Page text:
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5 women who changed the world of health care



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March is Women’s History Month, and women have made remarkable contributions to health care throughout history. Women were instrumental in developing cancer treatments and blood transfusions, mapping DNA, founding global relief organizations, charting the brain and infinitely more vital contributions to modern healthcare. Learn about a few pioneer women in the world of medicine below.

Clara Barton, founder of the American Red Cross

Clara Barton was a nurse, health activist, teacher and humanitarian in the 19th century. PBS reports Barton courageously cared for soldiers on the front lines of the Civil War, earning the nickname “Angel of the Battlefield” for the way she nursed, comforted and cooked for the wounded. She founded the American Red Cross in 1881 at age 60 and led the organization for 23 years.

Elizabeth Blackwell, first female M.D.

Elizabeth Blackwell endured rejection, discrimination and exclusion to ultimately become the first American woman to receive a medical degree, according to the National Women's History Museum. Blackwell was inspired to study medicine after a dying friend told her the ordeal would have been more bearable had she been cared for by a female physician. Rejected by almost every medical school she applied to, she was finally accepted to Geneva College in rural New York as a practical joke.

In college, her professors excluded Blackwell from labs and forced her to sit separately from the men in lectures, and the local townspeople didn’t take a liking to her departure from traditional gender roles. Blackwell graduated in 1849 and later opened her medical college in New York City. Through her perseverance and determination, Blackwell paved the way for the thousands of women who now make up nearly 50 percent of medical school graduates, making medical research discoveries and advances and serving men and women across the world.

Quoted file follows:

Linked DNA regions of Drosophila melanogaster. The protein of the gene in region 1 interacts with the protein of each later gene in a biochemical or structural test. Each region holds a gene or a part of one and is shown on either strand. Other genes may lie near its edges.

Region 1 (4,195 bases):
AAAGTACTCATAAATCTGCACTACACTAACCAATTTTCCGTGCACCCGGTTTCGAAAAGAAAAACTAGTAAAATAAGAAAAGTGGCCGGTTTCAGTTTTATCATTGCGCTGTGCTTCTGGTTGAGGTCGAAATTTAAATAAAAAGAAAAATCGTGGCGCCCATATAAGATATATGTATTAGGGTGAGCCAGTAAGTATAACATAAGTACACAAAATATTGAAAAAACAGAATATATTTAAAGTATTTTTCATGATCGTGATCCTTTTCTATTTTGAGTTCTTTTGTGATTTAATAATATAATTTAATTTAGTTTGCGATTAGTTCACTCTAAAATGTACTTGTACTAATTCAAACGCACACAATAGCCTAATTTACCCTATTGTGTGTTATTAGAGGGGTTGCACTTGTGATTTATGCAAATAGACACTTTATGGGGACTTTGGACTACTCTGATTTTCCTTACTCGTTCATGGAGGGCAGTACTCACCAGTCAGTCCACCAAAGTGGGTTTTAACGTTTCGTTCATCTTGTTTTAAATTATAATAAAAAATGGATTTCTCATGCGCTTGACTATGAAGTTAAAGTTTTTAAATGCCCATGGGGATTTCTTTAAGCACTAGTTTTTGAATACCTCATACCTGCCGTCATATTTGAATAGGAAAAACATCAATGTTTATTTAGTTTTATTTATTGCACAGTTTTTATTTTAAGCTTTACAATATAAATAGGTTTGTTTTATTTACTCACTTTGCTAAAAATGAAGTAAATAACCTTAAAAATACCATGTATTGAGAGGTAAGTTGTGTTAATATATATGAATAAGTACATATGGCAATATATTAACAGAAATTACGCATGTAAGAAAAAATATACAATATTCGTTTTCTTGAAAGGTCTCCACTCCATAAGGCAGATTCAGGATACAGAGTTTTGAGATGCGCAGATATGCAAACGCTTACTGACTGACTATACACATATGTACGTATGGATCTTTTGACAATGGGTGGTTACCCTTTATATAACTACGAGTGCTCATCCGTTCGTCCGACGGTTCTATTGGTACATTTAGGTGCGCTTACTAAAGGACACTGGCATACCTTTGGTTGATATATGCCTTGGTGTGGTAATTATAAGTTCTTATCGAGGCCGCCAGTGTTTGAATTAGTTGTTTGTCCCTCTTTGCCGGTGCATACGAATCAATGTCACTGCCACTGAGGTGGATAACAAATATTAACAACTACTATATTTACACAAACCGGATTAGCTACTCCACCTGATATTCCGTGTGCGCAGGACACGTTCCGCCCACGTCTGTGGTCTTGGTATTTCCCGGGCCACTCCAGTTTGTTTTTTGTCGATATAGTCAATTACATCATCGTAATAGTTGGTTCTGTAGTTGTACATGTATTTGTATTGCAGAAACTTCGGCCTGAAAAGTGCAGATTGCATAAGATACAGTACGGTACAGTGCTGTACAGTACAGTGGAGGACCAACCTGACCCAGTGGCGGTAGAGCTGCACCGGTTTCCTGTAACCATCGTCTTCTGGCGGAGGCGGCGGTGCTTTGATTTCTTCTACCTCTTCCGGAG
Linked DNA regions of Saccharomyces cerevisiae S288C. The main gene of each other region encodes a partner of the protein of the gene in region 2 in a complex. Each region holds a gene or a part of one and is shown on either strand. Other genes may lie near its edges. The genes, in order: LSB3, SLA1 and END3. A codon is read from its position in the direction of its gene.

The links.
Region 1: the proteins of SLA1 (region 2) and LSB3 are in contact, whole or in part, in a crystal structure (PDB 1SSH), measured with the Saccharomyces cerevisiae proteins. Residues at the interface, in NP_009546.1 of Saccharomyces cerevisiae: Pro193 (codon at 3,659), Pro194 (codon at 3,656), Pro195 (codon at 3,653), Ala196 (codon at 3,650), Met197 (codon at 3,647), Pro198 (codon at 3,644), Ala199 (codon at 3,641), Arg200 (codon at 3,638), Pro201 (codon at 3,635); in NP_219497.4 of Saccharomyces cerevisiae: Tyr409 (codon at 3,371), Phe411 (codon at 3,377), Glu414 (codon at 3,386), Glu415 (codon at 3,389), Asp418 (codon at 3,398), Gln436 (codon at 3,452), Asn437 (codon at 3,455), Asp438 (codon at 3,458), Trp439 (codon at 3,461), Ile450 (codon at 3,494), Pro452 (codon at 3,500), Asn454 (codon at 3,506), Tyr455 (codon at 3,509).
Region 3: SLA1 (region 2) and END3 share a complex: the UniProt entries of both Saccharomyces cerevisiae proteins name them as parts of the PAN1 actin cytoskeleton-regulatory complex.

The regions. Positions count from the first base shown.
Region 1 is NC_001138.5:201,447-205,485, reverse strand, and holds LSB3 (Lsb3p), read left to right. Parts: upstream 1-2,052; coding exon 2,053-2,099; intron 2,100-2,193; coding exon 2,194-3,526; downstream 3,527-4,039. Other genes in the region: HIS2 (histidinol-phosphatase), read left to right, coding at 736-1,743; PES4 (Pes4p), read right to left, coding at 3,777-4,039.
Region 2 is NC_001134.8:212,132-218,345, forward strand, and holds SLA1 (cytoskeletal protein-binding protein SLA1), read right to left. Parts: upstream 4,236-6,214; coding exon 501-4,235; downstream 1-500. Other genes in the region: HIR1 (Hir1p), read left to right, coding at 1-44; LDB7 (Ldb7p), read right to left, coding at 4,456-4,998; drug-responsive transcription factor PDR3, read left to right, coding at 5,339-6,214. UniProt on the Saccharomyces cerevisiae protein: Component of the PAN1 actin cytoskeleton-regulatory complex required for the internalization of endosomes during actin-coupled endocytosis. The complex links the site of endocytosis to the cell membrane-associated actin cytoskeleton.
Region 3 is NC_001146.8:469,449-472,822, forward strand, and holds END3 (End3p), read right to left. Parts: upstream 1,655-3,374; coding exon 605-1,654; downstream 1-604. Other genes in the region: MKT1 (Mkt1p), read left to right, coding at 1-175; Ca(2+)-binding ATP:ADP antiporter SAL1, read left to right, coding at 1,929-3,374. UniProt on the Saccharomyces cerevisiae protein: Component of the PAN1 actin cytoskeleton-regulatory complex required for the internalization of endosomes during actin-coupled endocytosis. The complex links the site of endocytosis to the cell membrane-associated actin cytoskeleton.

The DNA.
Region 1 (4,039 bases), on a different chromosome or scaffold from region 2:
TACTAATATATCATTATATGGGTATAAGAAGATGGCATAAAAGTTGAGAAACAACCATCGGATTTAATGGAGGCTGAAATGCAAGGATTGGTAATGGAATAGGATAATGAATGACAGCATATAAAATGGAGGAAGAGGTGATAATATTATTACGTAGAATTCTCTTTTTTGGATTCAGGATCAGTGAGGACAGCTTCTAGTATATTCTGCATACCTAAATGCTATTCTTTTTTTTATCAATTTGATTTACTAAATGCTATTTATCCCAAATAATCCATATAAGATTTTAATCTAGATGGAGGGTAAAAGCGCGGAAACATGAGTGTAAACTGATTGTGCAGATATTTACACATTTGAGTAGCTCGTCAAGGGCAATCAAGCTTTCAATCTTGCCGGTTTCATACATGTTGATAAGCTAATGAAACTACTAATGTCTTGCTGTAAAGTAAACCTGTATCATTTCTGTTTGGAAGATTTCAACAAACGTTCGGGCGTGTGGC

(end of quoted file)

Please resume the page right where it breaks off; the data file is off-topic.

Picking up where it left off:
Gertrude Belle Elion, chemist and drug developer

Have you ever been given medication for the treatment of a cold sore or chickenpox? You have Gertrude Belle Elion to thank, explains the American Chemical Society. Personal tragedy inspired Elion to pursue a career in medicine. Her grandfather died from stomach cancer and her fiance from heart disease. After graduating top of her class with a degree in chemistry, she applied for financial assistance to graduate schools across the country in hopes of becoming a research scientist.

She was rejected by no less than 15 schools, and she even had trouble finding a job in chemistry because of her gender, ultimately volunteering as a dishwasher in a lab. Elion was eventually got a job and pursued a master’s degree at New York University where she was the only woman in her chemistry classes.

Elion went on to become a Nobel Prize-winning chemist and is responsible for developing the first major drug used to fight leukemia as well as dozens of other treatments, including drugs for to fight malaria, meningitis, septicemia, bacterial infections and the herpes virus.

Rosalind Franklin, scientist, DNA molecular structure

In 1962, three men won the Nobel Prize for modeling the structure of the DNA molecule., but decades later, many acknowledge a fourth individual — a woman — should have been included in that award, according to Live Science. Rosalind Franklin grew up in pre-World War II London and is remembered by her childhood friends and family as being outspoken, clever and the “best” in science and math.

Against the wishes of her father, Franklin became a scientist and studied at Cambridge. After graduation she worked in a lab in France, perfecting the science of X-ray chromatography, later returning to the U.K. to advance her career at King’s College. There she made progress studying DNA with a grad student, discovering crucial keys to DNA structure. She eventually left because of disagreements and disputes with male colleagues who excluded her, and she died at the age of 38 of ovarian cancer. Franklin’s work has now been acknowledged and honored as integral to the Nobel-prize winning discovery, with many facilities, scholarships and research grants named in her honor.

Rosalyn Sussman Yalow, geneticist

Rosalyn Sussman Yalow, a holder of a doctorate in physics, closely studied insulin, co-developed radio-immunoassay, a technique to measure minute quantities of biologically active substances. In 1977, she was awarded the Nobel Prize in Medicine, becoming only the second woman to be awarded this prestigious honor.

Because of Yalow’s work, blood in blood banks can be screened for disease, fetuses can be checked for serious deformities, athletes can be tested for drug abuse, etc. Yalow was awarded the National Medal of Science in 1988.

Steward Healthcare applauds women everywhere for their contributions in science, technology and healthcare. We thank the thousands of strong, intelligent, caring and courageous women who make up the majority of our 40,0000 health care professionals in 39 community hospitals in the United States and Malta. For more information, visit